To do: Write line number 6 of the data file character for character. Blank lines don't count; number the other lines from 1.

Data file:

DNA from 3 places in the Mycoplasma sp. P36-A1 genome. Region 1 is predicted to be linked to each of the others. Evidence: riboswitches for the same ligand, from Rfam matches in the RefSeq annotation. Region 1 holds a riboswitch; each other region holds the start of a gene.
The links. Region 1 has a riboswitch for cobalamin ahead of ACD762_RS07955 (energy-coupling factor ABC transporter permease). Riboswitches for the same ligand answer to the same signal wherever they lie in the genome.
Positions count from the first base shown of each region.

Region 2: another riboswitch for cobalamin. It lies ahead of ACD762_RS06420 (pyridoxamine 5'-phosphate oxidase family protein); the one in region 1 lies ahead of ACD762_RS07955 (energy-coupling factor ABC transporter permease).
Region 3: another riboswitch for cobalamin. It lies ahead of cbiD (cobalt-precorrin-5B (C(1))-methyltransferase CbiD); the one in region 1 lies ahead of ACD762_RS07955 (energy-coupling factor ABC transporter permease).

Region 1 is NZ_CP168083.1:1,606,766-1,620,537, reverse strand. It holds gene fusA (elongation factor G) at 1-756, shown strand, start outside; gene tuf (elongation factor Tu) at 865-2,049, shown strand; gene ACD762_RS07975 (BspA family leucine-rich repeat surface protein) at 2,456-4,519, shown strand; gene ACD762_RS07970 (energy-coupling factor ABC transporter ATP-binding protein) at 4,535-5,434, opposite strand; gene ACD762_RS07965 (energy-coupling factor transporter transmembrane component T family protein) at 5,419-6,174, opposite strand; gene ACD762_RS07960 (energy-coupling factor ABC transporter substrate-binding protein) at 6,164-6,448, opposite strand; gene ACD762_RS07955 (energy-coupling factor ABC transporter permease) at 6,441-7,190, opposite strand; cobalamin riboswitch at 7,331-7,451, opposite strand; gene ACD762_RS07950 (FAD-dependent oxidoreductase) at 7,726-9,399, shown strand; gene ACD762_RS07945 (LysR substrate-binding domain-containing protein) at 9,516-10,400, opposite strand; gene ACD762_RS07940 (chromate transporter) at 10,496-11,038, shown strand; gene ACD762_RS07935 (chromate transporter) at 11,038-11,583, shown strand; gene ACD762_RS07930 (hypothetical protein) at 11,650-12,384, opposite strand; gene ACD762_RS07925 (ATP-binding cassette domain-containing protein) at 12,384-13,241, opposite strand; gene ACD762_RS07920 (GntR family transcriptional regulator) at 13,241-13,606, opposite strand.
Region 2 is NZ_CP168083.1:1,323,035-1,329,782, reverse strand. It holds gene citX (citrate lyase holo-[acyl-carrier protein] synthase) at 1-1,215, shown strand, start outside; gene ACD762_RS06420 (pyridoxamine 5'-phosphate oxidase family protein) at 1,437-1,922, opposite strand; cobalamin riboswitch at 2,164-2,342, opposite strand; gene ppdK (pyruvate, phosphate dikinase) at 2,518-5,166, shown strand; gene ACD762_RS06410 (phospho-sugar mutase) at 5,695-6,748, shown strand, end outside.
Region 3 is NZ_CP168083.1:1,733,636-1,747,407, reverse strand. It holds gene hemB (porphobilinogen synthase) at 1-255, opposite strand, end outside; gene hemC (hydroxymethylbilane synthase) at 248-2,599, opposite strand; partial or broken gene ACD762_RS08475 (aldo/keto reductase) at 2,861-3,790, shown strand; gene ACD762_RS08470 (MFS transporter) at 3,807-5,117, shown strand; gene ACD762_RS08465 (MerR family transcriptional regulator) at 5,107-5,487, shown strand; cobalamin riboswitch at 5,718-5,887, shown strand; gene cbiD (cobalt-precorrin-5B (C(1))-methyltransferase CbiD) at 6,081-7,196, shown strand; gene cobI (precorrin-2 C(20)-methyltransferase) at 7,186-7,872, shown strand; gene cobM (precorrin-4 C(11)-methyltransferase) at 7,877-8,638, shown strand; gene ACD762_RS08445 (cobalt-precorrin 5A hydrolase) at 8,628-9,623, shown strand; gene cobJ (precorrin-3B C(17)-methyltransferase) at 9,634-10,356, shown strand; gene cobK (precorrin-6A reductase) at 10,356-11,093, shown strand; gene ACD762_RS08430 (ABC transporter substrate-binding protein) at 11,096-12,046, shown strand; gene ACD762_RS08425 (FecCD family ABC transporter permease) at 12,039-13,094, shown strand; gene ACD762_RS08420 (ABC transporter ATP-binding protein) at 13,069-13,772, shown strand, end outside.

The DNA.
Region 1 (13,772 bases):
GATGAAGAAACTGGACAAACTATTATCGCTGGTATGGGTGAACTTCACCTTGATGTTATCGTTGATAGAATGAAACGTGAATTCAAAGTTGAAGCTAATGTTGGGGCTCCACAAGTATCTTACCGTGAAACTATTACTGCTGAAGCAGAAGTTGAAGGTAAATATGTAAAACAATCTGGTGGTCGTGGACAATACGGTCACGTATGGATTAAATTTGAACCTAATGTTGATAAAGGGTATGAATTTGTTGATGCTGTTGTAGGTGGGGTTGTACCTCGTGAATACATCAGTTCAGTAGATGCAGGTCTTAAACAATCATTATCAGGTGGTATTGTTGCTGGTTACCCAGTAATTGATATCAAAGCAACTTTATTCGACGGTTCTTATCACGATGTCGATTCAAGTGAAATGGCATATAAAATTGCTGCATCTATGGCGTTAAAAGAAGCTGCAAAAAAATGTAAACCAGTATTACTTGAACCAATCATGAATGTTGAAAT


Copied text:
Region 1 is NZ_CP168083.1:1,606,766-1,620,537, reverse strand. It holds gene fusA (elongation factor G) at 1-756, shown strand, start outside; gene tuf (elongation factor Tu) at 865-2,049, shown strand; gene ACD762_RS07975 (BspA family leucine-rich repeat surface protein) at 2,456-4,519, shown strand; gene ACD762_RS07970 (energy-coupling factor ABC transporter ATP-binding protein) at 4,535-5,434, opposite strand; gene ACD762_RS07965 (energy-coupling factor transporter transmembrane component T family protein) at 5,419-6,174, opposite strand; gene ACD762_RS07960 (energy-coupling factor ABC transporter substrate-binding protein) at 6,164-6,448, opposite strand; gene ACD762_RS07955 (energy-coupling factor ABC transporter permease) at 6,441-7,190, opposite strand; cobalamin riboswitch at 7,331-7,451, opposite strand; gene ACD762_RS07950 (FAD-dependent oxidoreductase) at 7,726-9,399, shown strand; gene ACD762_RS07945 (LysR substrate-binding domain-containing protein) at 9,516-10,400, opposite strand; gene ACD762_RS07940 (chromate transporter) at 10,496-11,038, shown strand; gene ACD762_RS07935 (chromate transporter) at 11,038-11,583, shown strand; gene ACD762_RS07930 (hypothetical protein) at 11,650-12,384, opposite strand; gene ACD762_RS07925 (ATP-binding cassette domain-containing protein) at 12,384-13,241, opposite strand; gene ACD762_RS07920 (GntR family transcriptional regulator) at 13,241-13,606, opposite strand.